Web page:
Any large round plate can be transformed into a seder plate - just top it with small bowls to hold the various symbolic items needed. Traditionally families use a roasted lamb shank bone to commemorate the ancient Paschal sacrifice. But if you can’t find one, a roasted chicken leg or wing works too. And some vegetarians have taken to using a roasted beet!
Meanwhile, charoset—the fruit and nut relish that symbolizes the mortar used by the Israelites when they were enslaved in ancient Egypt - is inherently pantry-friendly. The traditional Ashkenazi (Eastern European) recipe uses nothing more than apples, walnuts, cinnamon, and sweet wine or grape juice. But if your pantry is better stocked with dried fruit, this Greek-inspired version has you covered.
Cooking a Pared-Down Menu
Passover is like the Thanksgiving of Jewish holiday meals—people tend to pull out all the stops to impress family and friends. But while you want your seder to be festive and delicious, this might not be the year to braise a 6-pound brisket! Instead, focus on dishes that are comforting and manageable.
Matzo ball soup is a must, and you can keep it simple with an easy chicken broth, (or your favorite mushroom broth if you want to keep it meatless), some matzo balls you've made from the recipe on the matzo meal box, and some dill. Or go the extra mile with this slightly fancified version, swirled with a very Passover-appropriate dill-horseradish pistou.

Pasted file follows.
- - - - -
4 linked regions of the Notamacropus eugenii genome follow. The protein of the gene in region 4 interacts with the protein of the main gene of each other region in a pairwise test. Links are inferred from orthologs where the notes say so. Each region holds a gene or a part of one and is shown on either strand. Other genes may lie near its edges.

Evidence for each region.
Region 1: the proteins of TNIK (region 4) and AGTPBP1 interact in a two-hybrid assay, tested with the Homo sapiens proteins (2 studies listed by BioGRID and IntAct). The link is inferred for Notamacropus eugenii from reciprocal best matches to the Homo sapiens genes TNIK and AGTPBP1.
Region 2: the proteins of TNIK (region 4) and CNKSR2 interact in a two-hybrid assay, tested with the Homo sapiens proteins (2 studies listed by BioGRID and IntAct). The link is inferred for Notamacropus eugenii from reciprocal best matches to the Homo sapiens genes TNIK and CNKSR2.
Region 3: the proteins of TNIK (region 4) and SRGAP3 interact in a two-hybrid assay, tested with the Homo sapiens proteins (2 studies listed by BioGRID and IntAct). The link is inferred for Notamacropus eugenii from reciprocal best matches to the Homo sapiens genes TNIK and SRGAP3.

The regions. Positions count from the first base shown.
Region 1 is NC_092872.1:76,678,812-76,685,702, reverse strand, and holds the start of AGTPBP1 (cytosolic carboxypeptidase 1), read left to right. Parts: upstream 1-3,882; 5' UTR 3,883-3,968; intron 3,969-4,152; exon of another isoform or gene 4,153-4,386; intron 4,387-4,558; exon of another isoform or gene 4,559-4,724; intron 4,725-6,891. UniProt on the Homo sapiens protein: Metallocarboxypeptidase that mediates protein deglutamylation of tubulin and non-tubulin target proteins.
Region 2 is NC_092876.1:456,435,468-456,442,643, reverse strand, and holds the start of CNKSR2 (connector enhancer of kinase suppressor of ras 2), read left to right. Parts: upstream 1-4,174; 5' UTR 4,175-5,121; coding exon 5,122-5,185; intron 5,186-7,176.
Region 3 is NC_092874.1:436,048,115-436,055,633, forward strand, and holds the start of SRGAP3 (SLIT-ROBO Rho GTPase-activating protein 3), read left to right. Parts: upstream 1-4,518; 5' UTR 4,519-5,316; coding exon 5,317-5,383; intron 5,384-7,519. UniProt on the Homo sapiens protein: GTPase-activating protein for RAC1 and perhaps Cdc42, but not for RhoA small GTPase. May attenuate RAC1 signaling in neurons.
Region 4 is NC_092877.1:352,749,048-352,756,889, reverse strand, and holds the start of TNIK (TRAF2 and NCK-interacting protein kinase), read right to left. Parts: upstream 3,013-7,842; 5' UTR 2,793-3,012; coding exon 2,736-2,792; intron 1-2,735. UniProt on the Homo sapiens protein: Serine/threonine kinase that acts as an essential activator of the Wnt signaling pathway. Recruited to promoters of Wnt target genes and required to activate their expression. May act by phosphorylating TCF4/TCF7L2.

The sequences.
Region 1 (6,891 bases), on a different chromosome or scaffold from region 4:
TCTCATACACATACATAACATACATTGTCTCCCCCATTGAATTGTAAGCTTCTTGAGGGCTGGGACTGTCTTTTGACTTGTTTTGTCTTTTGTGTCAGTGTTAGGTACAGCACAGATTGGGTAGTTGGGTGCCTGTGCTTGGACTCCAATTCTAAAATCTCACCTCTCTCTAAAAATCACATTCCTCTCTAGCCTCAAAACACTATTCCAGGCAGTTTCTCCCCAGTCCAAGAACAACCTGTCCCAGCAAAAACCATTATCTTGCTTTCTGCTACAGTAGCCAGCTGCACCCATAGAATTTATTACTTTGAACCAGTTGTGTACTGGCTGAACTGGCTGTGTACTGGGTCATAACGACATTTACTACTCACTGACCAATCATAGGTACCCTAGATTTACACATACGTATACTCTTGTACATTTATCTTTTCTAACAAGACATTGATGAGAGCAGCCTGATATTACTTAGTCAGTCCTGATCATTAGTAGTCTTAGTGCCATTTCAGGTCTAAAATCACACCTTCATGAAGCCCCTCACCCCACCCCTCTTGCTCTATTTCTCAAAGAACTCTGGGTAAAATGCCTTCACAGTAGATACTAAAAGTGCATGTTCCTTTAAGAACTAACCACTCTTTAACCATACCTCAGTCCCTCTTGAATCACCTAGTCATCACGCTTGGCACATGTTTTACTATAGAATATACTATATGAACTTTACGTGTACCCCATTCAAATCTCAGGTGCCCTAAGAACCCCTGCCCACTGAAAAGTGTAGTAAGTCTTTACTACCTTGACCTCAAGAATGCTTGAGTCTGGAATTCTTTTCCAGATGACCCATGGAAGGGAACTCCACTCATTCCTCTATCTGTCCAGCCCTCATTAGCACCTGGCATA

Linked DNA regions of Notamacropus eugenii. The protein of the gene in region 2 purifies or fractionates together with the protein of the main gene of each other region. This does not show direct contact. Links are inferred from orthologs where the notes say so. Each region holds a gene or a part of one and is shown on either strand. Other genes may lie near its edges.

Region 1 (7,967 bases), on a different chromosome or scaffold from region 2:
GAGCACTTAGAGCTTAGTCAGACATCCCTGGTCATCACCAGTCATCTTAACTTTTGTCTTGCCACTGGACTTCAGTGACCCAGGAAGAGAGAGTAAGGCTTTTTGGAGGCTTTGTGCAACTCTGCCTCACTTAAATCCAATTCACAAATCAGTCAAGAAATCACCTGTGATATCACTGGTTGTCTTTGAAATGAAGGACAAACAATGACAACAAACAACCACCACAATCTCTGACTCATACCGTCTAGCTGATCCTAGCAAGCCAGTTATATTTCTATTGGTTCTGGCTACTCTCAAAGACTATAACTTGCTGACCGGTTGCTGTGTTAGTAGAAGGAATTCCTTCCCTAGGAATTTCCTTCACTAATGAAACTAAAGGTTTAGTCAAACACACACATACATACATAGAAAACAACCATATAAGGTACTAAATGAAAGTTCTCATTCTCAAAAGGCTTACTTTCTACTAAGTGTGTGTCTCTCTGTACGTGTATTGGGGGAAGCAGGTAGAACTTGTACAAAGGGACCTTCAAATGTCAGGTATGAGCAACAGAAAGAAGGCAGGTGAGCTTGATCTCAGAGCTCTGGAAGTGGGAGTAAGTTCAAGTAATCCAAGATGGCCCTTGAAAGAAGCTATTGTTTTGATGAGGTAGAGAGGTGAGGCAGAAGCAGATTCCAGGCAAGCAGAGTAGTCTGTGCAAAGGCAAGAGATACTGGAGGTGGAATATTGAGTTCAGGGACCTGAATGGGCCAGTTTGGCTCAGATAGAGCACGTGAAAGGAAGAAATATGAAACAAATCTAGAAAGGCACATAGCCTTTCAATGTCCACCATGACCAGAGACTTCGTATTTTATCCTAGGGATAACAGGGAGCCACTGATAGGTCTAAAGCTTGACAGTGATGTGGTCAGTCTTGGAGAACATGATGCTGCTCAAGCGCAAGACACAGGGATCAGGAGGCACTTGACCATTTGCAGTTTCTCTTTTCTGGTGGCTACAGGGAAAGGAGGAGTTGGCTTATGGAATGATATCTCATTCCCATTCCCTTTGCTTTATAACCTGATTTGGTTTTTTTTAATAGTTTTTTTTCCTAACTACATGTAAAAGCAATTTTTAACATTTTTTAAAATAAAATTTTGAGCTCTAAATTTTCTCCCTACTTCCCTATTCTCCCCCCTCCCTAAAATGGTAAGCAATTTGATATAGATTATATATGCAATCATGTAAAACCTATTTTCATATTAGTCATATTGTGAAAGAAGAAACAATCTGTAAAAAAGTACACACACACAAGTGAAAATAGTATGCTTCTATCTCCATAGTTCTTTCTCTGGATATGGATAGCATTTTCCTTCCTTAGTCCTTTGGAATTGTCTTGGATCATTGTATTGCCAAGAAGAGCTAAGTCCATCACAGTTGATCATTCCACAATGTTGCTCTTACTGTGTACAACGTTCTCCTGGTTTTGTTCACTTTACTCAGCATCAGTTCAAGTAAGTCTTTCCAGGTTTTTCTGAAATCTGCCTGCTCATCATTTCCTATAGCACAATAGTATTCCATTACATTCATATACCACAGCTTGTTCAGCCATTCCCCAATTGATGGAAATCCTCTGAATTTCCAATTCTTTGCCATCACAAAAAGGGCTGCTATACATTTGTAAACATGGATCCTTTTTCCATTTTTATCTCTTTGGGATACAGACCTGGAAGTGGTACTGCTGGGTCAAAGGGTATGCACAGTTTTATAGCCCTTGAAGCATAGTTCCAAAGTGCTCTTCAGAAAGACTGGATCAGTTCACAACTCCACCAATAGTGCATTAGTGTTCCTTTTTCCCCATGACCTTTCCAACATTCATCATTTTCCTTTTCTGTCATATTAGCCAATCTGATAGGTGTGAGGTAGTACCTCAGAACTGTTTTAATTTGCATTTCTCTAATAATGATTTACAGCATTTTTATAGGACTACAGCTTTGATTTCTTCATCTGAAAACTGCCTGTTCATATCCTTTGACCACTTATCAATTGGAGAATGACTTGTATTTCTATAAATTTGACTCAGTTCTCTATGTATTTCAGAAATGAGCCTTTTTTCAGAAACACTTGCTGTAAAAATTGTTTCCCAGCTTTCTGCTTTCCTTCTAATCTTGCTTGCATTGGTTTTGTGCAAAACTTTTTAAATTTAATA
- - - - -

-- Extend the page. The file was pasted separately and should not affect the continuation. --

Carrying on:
Braised chicken is a great move, especially since scoring a brisket can be tricky right about now. And with chicken thighs, it's that much easier to scale up or down according to how many people are eating (and your appetite for leftovers). This chicken-thigh braise takes just 30 minutes to simmer, but has holiday-caliber richness thanks to the combination of rosemary, olives, and tomatoes. This lemony, smoked paprika-spiced braise is equally satisfying and simple. Not into olives? This braise features leeks, herbs, and fennel—a very springy combination.
If Passover just doesn’t feel like Passover without the brisket, go ahead and braise one! This horseradish-spiked recipe by Gail Simmons has just enough of a twist to keep things interesting.